I came up with this rather amusing and bizarre stalemate where Black stalemates itself by self-smothering.

  [FEN "8/8/8/8/8/3p4/pp6/krb1K3 b - - 0 1"]

  1...d2+?? 2. Kd1

The peculiar feature of this stalemate is that Black is unable to move not because moving a piece would put its king into check, but moving a piece would require it to capture its own piece, which is disallowed. This is an example of a single self-smothered stalemate.

The question is, is it possible to have a double self-smothered mate, such that both sides do not have any moves at all because the moves would require capturing of the side's own pieces?

One possibility suggested by the user supercat is the following -

      [FEN "KN1b4/RPpPp3/P1P5/4P3/8/3p1p1p/3PpPpr/4B1nk w - - 0 1"]

      1. e6

And both sides are stalemated. However, this position cannot occur in practice, because you cannot have a Black bishop trapped on d8 with the c7 or e7 pawns still on their original squares.


5 Answers 5


I think I found a double-self-smothered-stalemate that could occur via sequence of legal moves from the normal starting position.

 [FEN "5bnk/4ppbp/4P2p/5P1P/p1p5/P2p4/PBPP4/KNB5 w - - 0 1"]

  1. c3 f6

Each player has seven pawns and two dark-square bishops, so one pawn from each player must have been promoted. Once White's b pawn has captured to a3 and Black's g pawn has captured to h6, White's g pawn and Black's b pawn can promote without any other pawn having to leave its file. I haven't worked out the exact "game", but I see no reason to believe it wouldn't be relatively trivial, particularly if one isn't worried about achieving the position with a minimal number of moves.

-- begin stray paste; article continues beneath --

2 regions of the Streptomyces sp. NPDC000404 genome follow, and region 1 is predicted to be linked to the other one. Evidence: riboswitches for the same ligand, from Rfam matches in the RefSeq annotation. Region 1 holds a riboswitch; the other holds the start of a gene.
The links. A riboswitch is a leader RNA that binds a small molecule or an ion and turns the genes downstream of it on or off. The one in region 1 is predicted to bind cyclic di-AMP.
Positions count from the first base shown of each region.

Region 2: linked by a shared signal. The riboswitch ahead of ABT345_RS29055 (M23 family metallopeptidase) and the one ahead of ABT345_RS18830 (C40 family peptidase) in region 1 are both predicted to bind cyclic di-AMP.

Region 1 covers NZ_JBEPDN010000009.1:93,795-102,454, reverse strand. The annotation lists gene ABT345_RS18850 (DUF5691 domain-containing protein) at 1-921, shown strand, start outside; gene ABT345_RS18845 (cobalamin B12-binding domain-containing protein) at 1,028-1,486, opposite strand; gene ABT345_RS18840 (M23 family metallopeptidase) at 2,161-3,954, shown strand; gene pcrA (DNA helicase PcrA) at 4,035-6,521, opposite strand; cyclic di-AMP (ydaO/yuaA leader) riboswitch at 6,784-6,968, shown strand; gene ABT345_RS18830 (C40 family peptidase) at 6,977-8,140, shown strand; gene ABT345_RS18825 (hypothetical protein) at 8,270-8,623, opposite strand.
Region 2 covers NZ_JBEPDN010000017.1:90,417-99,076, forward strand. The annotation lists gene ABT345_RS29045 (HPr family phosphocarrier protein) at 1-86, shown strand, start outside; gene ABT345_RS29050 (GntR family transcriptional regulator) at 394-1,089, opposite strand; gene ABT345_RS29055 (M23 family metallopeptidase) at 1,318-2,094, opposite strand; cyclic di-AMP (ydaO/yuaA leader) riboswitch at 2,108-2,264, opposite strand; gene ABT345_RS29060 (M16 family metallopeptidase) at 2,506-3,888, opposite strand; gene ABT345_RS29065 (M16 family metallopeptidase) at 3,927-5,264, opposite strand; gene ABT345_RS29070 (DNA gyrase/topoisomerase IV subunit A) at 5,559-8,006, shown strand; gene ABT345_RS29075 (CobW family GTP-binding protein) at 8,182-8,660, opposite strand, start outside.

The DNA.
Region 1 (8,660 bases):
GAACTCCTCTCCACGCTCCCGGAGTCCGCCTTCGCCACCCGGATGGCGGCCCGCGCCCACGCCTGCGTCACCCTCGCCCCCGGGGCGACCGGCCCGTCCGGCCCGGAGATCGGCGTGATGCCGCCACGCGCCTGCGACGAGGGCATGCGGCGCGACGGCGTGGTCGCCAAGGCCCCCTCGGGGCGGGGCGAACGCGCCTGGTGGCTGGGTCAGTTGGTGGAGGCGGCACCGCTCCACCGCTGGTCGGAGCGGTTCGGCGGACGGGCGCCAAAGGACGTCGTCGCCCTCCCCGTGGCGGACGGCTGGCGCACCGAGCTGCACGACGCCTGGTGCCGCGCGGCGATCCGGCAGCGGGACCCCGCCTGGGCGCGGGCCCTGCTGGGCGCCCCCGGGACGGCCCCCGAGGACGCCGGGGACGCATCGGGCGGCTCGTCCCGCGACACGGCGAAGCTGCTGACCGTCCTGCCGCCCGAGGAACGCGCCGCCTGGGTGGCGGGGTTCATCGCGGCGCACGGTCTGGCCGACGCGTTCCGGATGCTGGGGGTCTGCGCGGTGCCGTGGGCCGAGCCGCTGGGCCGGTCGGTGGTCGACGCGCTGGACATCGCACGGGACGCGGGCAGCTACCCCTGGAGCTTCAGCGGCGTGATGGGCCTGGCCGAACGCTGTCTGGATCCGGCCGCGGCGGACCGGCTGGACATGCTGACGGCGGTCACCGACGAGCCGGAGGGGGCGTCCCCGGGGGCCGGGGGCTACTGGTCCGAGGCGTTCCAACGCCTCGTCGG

Here's a simpler mutual smothered stalemate (9 men on a side, no promoted pieces):

[Title "Mutual smothered stalemate"]
[fen "5brk/4p1pb/4P1p1/6P1/1p6/1P1p4/BP1P4/KRB5 w - - 0 1"] 

Reduce number of units from Noam's record of 18 to a new record of 15.
(8+7 units, no promoted units necessarily on the board, pawn captures all achievable):

[Title "Minimal mutual smothered stalemate"]
[fen "5brk/4p1pb/4P1p1/6P1/6PB/6PK/6PP/8 w - - 0 1"]

Is this the best possible?

It's interesting that this solution is asymmetric. If you wrap both kings with pawns on opposite flanks, it requires 16 units.

EDIT: Inspired by a comment, I want to show more deeply that the position is legal. And if fact prove that, despite appearances at least one promotion took place in the history of the game. Assume first that no promotions happened.

White c-h pawns could have reached their files with 8 captures, which is OK since Black has 7 units left.

What about the Black pawns? All but 1 Black unit were captured by White c-h pawns. BfP ("Black f pawn") captured to g6, as this pawn couldn't have come from h7. Most efficient if BhP captured to g file, to be captured in its turn.

White pawns made 1,2,2,3 captures on files d,e,f,g respectively. So Black b,c,d pawns would have to make a total of 5 captures to get far enough (to d & e files). Together with the 2 captures onto the g file, Black made at least 7 pawn captures. This is making the most efficient assumption that BaP was the one missing Black unit not captured by a WP.

Black made 7 pawn captures, and White has 8 units remaining, so at first it looks OK. But none of these captures were on files a or b, where WaP & WbP began. One of those two WPs must have also got hit by a BP, but how? The only capture possible is of BaP.